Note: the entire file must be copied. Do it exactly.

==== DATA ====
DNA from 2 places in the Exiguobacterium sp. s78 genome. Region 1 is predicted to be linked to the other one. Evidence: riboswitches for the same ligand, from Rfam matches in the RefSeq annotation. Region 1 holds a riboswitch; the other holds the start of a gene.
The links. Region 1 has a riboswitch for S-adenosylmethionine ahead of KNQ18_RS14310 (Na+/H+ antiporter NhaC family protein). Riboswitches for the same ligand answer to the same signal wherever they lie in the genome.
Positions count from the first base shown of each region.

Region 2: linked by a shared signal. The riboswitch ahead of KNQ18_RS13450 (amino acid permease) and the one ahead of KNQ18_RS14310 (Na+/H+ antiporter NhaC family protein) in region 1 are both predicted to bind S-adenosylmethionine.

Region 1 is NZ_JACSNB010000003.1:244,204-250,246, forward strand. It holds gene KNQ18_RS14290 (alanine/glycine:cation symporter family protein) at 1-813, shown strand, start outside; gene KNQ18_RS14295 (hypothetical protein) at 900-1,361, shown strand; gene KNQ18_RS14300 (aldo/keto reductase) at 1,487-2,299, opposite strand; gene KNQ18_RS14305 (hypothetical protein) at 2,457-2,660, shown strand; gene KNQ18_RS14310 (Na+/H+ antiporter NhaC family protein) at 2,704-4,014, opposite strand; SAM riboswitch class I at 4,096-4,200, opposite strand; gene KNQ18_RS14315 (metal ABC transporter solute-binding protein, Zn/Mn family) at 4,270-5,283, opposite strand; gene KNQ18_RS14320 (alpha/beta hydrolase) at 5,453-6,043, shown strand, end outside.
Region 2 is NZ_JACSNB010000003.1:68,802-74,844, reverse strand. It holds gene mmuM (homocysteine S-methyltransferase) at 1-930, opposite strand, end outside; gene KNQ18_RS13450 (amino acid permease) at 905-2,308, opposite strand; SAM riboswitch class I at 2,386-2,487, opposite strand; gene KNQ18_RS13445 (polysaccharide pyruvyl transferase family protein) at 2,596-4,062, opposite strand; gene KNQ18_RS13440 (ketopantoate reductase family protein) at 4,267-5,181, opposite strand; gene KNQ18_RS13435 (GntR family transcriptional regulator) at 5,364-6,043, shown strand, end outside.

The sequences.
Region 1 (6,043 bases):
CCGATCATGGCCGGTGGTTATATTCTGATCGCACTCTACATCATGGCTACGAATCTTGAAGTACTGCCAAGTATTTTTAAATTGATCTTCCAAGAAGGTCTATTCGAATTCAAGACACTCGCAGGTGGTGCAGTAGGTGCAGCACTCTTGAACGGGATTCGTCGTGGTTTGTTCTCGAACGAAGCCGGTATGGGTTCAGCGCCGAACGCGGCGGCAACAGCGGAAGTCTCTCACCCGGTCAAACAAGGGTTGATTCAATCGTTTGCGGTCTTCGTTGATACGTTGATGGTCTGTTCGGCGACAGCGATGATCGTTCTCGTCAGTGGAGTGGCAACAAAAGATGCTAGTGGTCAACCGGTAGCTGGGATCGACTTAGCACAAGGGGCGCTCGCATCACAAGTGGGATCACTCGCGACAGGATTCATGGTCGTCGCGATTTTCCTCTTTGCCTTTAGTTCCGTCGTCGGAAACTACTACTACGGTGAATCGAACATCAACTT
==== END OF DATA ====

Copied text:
DNA from 2 places in the Exiguobacterium sp. s78 genome. Region 1 is predicted to be linked to the other one. Evidence: riboswitches for the same ligand, from Rfam matches in the RefSeq annotation. Region 1 holds a riboswitch; the other holds the start of a gene.
The links. Region 1 has a riboswitch for S-adenosylmethionine ahead of KNQ18_RS14310 (Na+/H+ antiporter NhaC family protein). Riboswitches for the same ligand answer to the same signal wherever they lie in the genome.
Positions count from the first base shown of each region.

Region 2: linked by a shared signal. The riboswitch ahead of KNQ18_RS13450 (amino acid permease) and the one ahead of KNQ18_RS14310 (Na+/H+ antiporter NhaC family protein) in region 1 are both predicted to bind S-adenosylmethionine.

Region 1 is NZ_JACSNB010000003.1:244,204-250,246, forward strand. It holds gene KNQ18_RS14290 (alanine/glycine:cation symporter family protein) at 1-813, shown strand, start outside; gene KNQ18_RS14295 (hypothetical protein) at 900-1,361, shown strand; gene KNQ18_RS14300 (aldo/keto reductase) at 1,487-2,299, opposite strand; gene KNQ18_RS14305 (hypothetical protein) at 2,457-2,660, shown strand; gene KNQ18_RS14310 (Na+/H+ antiporter NhaC family protein) at 2,704-4,014, opposite strand; SAM riboswitch class I at 4,096-4,200, opposite strand; gene KNQ18_RS14315 (metal ABC transporter solute-binding protein, Zn/Mn family) at 4,270-5,283, opposite strand; gene KNQ18_RS14320 (alpha/beta hydrolase) at 5,453-6,043, shown strand, end outside.
Region 2 is NZ_JACSNB010000003.1:68,802-74,844, reverse strand. It holds gene mmuM (homocysteine S-methyltransferase) at 1-930, opposite strand, end outside; gene KNQ18_RS13450 (amino acid permease) at 905-2,308, opposite strand; SAM riboswitch class I at 2,386-2,487, opposite strand; gene KNQ18_RS13445 (polysaccharide pyruvyl transferase family protein) at 2,596-4,062, opposite strand; gene KNQ18_RS13440 (ketopantoate reductase family protein) at 4,267-5,181, opposite strand; gene KNQ18_RS13435 (GntR family transcriptional regulator) at 5,364-6,043, shown strand, end outside.

The sequences.
Region 1 (6,043 bases):
CCGATCATGGCCGGTGGTTATATTCTGATCGCACTCTACATCATGGCTACGAATCTTGAAGTACTGCCAAGTATTTTTAAATTGATCTTCCAAGAAGGTCTATTCGAATTCAAGACACTCGCAGGTGGTGCAGTAGGTGCAGCACTCTTGAACGGGATTCGTCGTGGTTTGTTCTCGAACGAAGCCGGTATGGGTTCAGCGCCGAACGCGGCGGCAACAGCGGAAGTCTCTCACCCGGTCAAACAAGGGTTGATTCAATCGTTTGCGGTCTTCGTTGATACGTTGATGGTCTGTTCGGCGACAGCGATGATCGTTCTCGTCAGTGGAGTGGCAACAAAAGATGCTAGTGGTCAACCGGTAGCTGGGATCGACTTAGCACAAGGGGCGCTCGCATCACAAGTGGGATCACTCGCGACAGGATTCATGGTCGTCGCGATTTTCCTCTTTGCCTTTAGTTCCGTCGTCGGAAACTACTACTACGGTGAATCGAACATCAACTT